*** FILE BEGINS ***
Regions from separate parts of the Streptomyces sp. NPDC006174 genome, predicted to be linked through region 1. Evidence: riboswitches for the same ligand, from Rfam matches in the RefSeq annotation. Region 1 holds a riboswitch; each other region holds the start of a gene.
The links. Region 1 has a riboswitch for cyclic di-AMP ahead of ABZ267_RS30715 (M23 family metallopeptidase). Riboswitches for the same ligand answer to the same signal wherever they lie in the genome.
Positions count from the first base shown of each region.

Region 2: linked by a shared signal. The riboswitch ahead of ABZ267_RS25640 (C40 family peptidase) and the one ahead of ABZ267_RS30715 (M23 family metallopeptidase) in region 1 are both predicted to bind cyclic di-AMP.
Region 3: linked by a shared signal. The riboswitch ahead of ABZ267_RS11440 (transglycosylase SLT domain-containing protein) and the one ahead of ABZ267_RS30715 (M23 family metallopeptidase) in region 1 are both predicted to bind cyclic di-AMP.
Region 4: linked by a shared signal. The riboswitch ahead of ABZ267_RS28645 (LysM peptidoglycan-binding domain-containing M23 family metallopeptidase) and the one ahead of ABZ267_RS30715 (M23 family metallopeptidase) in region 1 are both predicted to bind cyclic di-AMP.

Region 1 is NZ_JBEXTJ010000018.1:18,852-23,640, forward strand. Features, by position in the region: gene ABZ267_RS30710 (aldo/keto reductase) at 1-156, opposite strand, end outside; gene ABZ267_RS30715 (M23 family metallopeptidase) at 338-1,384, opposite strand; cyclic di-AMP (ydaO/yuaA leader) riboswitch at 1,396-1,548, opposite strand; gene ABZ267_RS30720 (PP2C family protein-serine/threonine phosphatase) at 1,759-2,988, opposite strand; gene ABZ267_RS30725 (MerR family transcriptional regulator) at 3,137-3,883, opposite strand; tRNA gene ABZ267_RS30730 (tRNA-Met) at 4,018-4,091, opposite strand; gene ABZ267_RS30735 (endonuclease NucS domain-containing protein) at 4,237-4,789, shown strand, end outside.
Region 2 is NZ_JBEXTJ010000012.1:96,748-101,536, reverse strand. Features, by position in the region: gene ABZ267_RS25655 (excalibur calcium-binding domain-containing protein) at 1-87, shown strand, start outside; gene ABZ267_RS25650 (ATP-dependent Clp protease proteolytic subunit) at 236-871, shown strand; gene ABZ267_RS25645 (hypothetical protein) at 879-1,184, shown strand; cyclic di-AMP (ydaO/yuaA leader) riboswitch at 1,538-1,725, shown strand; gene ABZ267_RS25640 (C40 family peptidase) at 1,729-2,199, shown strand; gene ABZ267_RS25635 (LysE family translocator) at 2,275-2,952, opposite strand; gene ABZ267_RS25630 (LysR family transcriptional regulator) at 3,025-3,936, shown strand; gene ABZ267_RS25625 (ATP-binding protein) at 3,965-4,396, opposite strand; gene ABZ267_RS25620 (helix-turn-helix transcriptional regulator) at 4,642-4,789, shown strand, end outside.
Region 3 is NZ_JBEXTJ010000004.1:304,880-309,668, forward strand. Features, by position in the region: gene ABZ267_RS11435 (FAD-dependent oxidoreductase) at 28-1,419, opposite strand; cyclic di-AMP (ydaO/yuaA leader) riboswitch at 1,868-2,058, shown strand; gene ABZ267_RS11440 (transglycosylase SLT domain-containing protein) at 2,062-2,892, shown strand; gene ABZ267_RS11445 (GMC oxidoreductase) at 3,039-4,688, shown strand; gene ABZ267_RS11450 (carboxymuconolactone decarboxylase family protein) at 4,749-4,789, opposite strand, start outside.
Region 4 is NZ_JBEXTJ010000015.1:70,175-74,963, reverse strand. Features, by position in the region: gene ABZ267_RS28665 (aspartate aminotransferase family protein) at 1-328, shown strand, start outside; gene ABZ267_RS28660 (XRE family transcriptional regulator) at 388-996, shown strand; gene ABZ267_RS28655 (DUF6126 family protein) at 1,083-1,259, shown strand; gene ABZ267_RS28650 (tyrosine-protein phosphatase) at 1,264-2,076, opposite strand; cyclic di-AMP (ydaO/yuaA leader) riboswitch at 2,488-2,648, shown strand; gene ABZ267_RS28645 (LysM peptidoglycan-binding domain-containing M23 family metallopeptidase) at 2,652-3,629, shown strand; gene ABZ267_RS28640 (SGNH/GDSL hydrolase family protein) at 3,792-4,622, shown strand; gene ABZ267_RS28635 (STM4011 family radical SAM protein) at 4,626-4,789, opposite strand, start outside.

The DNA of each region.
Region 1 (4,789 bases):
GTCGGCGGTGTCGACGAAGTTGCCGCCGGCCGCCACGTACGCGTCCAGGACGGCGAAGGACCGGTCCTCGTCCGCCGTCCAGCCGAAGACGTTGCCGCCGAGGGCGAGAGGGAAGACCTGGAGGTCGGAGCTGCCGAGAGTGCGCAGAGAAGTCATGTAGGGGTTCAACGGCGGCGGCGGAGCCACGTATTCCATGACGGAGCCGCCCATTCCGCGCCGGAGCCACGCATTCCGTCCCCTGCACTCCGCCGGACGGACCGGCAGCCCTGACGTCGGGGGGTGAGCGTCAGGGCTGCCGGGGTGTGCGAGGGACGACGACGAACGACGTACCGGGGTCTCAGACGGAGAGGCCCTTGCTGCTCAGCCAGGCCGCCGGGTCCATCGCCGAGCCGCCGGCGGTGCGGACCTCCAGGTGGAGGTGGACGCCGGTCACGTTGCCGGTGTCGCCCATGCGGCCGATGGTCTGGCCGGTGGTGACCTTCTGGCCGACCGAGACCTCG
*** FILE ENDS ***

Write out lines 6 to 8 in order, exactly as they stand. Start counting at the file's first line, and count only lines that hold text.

Region 4: linked by a shared signal. The riboswitch ahead of ABZ267_RS28645 (LysM peptidoglycan-binding domain-containing M23 family metallopeptidase) and the one ahead of ABZ267_RS30715 (M23 family metallopeptidase) in region 1 are both predicted to bind cyclic di-AMP.

Region 1 is NZ_JBEXTJ010000018.1:18,852-23,640, forward strand. Features, by position in the region: gene ABZ267_RS30710 (aldo/keto reductase) at 1-156, opposite strand, end outside; gene ABZ267_RS30715 (M23 family metallopeptidase) at 338-1,384, opposite strand; cyclic di-AMP (ydaO/yuaA leader) riboswitch at 1,396-1,548, opposite strand; gene ABZ267_RS30720 (PP2C family protein-serine/threonine phosphatase) at 1,759-2,988, opposite strand; gene ABZ267_RS30725 (MerR family transcriptional regulator) at 3,137-3,883, opposite strand; tRNA gene ABZ267_RS30730 (tRNA-Met) at 4,018-4,091, opposite strand; gene ABZ267_RS30735 (endonuclease NucS domain-containing protein) at 4,237-4,789, shown strand, end outside.
Region 2 is NZ_JBEXTJ010000012.1:96,748-101,536, reverse strand. Features, by position in the region: gene ABZ267_RS25655 (excalibur calcium-binding domain-containing protein) at 1-87, shown strand, start outside; gene ABZ267_RS25650 (ATP-dependent Clp protease proteolytic subunit) at 236-871, shown strand; gene ABZ267_RS25645 (hypothetical protein) at 879-1,184, shown strand; cyclic di-AMP (ydaO/yuaA leader) riboswitch at 1,538-1,725, shown strand; gene ABZ267_RS25640 (C40 family peptidase) at 1,729-2,199, shown strand; gene ABZ267_RS25635 (LysE family translocator) at 2,275-2,952, opposite strand; gene ABZ267_RS25630 (LysR family transcriptional regulator) at 3,025-3,936, shown strand; gene ABZ267_RS25625 (ATP-binding protein) at 3,965-4,396, opposite strand; gene ABZ267_RS25620 (helix-turn-helix transcriptional regulator) at 4,642-4,789, shown strand, end outside.